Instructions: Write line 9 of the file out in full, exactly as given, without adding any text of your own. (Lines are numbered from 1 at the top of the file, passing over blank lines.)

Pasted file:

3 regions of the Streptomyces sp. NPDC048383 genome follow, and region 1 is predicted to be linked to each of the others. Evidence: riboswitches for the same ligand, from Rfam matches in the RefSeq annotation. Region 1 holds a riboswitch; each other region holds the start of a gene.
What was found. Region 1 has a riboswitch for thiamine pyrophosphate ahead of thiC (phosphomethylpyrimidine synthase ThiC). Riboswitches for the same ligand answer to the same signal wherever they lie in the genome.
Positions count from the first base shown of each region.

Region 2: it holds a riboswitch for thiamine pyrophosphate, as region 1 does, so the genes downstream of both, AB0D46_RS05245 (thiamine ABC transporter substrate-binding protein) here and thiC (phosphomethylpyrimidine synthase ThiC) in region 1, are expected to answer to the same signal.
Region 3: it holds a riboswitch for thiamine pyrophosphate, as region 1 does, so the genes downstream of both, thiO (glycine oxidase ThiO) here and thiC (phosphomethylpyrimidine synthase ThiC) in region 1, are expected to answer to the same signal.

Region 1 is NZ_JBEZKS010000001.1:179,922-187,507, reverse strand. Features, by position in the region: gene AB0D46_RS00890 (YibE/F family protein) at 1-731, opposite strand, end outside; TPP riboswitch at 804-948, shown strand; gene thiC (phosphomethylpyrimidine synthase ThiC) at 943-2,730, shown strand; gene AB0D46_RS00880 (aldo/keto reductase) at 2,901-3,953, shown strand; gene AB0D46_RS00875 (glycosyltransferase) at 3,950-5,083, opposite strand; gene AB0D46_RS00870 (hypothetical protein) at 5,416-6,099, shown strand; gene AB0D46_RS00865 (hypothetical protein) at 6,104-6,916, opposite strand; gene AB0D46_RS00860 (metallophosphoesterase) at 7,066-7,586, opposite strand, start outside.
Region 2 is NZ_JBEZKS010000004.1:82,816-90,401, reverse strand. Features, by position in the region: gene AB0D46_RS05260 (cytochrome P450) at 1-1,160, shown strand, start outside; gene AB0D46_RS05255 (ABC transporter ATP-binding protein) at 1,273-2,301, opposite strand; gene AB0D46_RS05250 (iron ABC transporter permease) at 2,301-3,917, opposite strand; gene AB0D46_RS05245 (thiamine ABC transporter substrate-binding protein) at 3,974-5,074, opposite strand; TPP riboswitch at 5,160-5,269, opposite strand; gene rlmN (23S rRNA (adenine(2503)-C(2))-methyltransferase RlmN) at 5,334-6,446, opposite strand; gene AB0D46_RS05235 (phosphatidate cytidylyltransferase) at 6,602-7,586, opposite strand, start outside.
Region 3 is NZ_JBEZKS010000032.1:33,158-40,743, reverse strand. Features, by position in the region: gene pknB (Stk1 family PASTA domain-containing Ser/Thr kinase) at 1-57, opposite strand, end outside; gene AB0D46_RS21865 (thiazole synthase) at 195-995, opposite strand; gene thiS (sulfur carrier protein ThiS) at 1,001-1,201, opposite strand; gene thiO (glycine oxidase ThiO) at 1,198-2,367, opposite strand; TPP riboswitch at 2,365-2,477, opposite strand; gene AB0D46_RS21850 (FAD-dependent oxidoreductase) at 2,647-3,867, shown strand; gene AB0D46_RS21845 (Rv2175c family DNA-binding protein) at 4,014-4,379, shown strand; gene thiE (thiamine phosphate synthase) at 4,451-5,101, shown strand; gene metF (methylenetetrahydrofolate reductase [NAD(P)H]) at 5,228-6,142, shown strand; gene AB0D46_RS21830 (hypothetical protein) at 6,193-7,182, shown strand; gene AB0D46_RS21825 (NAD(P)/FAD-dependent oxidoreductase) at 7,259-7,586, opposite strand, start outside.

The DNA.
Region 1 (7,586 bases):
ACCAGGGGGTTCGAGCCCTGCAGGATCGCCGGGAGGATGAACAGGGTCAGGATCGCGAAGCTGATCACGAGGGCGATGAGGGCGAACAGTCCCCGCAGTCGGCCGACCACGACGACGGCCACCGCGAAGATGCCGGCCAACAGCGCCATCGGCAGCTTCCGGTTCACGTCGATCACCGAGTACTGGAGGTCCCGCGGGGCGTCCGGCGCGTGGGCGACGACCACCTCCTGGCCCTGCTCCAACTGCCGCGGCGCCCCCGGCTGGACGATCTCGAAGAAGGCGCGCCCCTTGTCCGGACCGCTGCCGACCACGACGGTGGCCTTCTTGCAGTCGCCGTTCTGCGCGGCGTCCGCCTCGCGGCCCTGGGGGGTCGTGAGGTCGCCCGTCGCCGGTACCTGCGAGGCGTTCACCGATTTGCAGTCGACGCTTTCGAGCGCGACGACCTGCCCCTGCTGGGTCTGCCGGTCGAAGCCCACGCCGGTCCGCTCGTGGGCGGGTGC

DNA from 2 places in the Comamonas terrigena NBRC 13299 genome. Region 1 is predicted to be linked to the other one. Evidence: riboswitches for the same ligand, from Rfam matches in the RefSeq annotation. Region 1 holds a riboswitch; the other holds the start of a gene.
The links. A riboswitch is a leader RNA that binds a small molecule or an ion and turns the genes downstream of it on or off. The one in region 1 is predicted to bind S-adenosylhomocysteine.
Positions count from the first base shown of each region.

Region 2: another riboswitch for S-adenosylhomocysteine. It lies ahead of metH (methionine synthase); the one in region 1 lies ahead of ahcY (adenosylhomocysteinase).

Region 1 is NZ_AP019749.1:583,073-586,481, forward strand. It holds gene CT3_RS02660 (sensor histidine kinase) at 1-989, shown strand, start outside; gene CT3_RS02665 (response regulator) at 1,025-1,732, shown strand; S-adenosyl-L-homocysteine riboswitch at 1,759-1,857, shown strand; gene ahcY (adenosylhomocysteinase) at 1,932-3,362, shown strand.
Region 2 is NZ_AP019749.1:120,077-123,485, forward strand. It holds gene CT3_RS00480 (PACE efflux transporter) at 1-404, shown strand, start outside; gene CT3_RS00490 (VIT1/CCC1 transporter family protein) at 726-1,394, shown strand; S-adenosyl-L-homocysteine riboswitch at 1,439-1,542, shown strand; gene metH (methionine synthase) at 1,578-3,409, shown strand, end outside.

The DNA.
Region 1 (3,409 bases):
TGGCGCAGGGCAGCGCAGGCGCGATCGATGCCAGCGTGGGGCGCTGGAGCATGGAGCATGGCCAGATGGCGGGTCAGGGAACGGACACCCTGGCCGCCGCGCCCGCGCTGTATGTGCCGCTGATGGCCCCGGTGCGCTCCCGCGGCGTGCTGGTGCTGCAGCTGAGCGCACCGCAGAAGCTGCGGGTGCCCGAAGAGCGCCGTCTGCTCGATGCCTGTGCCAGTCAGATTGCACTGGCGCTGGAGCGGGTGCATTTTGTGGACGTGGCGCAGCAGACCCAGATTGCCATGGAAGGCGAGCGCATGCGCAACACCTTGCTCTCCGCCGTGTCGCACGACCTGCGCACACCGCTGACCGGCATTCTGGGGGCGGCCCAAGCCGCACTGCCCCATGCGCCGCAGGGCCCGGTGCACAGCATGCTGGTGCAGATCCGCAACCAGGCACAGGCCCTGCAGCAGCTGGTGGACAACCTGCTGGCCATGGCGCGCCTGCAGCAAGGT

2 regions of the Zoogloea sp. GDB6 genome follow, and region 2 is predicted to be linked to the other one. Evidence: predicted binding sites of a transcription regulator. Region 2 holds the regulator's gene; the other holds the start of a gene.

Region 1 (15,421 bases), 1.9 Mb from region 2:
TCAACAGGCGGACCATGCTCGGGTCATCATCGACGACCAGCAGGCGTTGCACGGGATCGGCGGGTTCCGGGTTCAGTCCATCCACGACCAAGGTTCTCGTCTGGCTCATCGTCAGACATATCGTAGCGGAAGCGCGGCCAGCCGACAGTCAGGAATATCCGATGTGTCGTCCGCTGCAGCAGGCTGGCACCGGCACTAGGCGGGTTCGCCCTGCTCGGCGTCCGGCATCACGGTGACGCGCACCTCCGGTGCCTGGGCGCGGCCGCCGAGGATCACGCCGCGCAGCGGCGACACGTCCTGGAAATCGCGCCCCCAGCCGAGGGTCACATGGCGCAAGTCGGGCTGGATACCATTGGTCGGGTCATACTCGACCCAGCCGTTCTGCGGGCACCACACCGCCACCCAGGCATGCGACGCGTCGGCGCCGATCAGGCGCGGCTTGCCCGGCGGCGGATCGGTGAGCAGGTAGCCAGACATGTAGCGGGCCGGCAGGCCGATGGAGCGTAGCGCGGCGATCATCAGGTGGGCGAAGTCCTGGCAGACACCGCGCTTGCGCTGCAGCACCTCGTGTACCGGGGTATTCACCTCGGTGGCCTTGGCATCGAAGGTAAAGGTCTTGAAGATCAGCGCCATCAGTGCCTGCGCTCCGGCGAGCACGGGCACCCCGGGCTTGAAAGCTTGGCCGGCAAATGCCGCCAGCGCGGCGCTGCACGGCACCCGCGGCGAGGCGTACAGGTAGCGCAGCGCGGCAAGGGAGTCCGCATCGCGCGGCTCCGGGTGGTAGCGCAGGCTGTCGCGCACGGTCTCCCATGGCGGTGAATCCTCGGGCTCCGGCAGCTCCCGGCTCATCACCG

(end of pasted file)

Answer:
The DNA.